JBoss is a leading example of aspect-oriented programming. The key tenet of aspect-oriented programming applies to writing code once in such a way that if a certain condition or aspect of a program recurs, that code can be called upon repeatedly to meet it. Imposing security, regardless of what type of transaction is being executed, is an example of a condition that should be met with aspect-oriented programming. To see more about JBoss' unorthodox approach to open source, see "JBoss Rewrites The Open-Source Rule Book With Red Hat Deal" in our April 17 issue. Marc Fleury and the JBoss team are recognized experts in the technique. Their aspect-oriented ideas have been incorporated into the next edition of Enterprise JavaBeans by the Java Community Process, the Sun Microsystems-led consortium that modifies and adds to Java. To read more about the pending deal, see "Red Hat-JBoss: Hitching Open To Service-Oriented Architecture" in our April 17 issue. After climbing a rocky path to this pinnacle, however, Fleury is critical of open-source competitors. "Geronimo hasn't delivered a useable product to date," he says.
OK, so he used to say much worse things about Jonas. Still, he's knocking Geronimo after it has crossed a hurdle that only one other open-source application server before it has crossed (which happens to be JBoss): certification by Sun that it's Java 2 Enterprise Edition-compliant. To become J2EE-compliant, an application server has to meet about 30,000 tests that ensure it will run in a predictable way with other J2EE code. It's no small hurdle, and Geronimo passed it in January. "Geronimo is not in large production environments" the way JBoss is, concedes Mark Brewer, CEO of Covalent Technologies, an open-source consulting outfit that includes Geronimo among the pieces of code it supports. Rather, "It's being evaluated by many large organizations," he says.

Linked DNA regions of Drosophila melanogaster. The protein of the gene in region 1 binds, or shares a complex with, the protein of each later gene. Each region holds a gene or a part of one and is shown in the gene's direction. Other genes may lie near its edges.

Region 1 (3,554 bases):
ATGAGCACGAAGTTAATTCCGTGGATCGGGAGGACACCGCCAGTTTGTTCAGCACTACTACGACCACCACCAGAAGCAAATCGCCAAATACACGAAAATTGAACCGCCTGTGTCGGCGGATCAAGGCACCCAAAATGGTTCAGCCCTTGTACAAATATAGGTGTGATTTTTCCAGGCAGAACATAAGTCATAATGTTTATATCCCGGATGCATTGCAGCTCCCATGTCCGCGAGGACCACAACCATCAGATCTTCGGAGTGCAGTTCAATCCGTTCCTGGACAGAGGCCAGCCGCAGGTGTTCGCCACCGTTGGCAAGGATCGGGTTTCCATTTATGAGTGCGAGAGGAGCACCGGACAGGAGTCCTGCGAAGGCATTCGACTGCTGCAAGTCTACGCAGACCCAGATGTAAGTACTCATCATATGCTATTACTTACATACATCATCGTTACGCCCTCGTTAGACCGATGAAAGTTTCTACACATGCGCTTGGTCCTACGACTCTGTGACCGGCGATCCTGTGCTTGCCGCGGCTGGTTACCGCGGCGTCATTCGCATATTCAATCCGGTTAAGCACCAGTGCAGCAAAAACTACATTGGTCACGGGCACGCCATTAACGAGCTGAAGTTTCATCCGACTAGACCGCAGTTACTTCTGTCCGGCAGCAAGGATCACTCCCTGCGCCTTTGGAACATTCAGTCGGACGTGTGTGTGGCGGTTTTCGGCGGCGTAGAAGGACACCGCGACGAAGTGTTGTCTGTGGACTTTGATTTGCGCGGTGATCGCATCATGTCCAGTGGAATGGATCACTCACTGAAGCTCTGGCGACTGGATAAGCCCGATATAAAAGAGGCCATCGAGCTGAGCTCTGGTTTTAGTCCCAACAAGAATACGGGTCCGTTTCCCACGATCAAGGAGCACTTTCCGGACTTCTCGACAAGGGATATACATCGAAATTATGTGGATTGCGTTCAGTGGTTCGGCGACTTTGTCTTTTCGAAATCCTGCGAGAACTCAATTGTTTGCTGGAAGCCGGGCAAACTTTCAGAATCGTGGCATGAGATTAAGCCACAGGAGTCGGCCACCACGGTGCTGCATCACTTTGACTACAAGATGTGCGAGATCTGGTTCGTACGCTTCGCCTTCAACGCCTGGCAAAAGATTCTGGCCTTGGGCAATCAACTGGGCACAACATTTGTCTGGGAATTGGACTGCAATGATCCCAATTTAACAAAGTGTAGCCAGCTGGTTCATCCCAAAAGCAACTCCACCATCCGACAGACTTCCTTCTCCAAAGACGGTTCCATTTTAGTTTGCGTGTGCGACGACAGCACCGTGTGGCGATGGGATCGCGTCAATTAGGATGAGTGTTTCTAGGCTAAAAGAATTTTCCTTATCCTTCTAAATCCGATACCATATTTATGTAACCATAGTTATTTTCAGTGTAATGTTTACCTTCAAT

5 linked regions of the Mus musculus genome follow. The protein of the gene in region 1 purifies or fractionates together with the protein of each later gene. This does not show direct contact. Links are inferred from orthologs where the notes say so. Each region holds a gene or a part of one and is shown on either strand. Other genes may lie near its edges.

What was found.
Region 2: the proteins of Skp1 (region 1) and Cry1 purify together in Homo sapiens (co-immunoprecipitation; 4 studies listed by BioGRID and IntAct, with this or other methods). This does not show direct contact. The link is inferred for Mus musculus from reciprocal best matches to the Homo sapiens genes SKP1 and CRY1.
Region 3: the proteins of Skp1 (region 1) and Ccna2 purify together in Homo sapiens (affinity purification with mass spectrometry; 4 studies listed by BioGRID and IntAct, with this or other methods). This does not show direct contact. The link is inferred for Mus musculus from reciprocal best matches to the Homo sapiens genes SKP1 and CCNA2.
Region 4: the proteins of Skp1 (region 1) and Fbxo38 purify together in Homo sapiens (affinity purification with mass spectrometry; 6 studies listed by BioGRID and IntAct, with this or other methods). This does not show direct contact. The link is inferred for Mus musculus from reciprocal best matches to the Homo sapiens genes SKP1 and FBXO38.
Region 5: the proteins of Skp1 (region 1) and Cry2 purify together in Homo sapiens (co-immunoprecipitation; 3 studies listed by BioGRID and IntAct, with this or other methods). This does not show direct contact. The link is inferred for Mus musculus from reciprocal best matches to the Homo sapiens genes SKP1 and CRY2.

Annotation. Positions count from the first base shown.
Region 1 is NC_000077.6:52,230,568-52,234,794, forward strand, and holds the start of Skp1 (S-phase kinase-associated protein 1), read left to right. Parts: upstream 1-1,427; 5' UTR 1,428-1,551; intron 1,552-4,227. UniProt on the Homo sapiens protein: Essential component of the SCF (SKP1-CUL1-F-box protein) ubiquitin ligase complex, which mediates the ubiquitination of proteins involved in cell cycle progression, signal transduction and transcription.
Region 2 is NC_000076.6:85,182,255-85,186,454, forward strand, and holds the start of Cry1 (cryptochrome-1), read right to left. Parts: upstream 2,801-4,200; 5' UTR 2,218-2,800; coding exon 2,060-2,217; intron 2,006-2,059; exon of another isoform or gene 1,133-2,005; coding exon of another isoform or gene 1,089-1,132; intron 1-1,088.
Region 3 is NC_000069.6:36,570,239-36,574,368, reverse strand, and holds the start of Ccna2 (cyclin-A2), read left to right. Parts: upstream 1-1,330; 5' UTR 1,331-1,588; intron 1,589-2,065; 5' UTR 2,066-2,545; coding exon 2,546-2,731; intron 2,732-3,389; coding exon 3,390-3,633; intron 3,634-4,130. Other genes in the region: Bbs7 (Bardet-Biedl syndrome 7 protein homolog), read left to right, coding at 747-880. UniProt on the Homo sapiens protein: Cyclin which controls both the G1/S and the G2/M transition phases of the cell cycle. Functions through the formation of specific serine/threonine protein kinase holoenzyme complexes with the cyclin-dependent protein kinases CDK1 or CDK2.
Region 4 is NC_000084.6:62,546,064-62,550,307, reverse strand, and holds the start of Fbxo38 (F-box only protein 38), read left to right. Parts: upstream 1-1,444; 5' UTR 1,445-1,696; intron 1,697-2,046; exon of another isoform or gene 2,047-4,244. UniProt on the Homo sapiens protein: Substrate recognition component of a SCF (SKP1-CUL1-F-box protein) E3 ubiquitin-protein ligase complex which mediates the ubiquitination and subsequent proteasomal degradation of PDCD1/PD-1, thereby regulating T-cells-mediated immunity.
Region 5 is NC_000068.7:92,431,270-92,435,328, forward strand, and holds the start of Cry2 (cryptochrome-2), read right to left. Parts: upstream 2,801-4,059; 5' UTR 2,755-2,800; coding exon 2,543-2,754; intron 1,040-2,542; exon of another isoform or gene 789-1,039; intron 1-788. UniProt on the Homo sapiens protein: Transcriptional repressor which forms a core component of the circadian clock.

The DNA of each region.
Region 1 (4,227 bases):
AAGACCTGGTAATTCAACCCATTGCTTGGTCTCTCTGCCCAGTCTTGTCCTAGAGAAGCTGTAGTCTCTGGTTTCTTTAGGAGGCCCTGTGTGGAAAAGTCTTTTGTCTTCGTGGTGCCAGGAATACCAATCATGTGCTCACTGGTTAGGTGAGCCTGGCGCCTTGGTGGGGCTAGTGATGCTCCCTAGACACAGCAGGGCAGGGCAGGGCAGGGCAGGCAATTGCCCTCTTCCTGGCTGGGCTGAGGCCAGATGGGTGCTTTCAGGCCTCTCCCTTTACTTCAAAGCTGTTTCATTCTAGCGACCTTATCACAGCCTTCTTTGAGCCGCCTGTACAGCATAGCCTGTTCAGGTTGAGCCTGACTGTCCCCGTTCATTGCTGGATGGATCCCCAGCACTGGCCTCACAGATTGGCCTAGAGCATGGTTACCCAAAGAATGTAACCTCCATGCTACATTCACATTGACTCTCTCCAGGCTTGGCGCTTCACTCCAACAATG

There is much interest in Geronimo because it's built on a framework that allows users to strip away unused portions and concentrate on what they want. "It's easy to add and remove features without changing the core functionality," says Jim Jagielski, CTO of Covalent.
Geronimo also comes with an Apache software license instead of the GPL license that accompanies JBoss. Modifications to JBoss code have to be given back to JBoss. Modifications to Geronimo can go into a commercial product from which a young, entrepreneurial company may try to profit, says Jeff Genender, who leads the Geronimo practice at Virtuas Solutions, another open-source consulting firm. Genender is a committer in the Geronimo open-source project.
So hang on to your hats. There's going to be more than one open-source application server available, and we haven't had a head-to-head, direct competition between open-source projects before.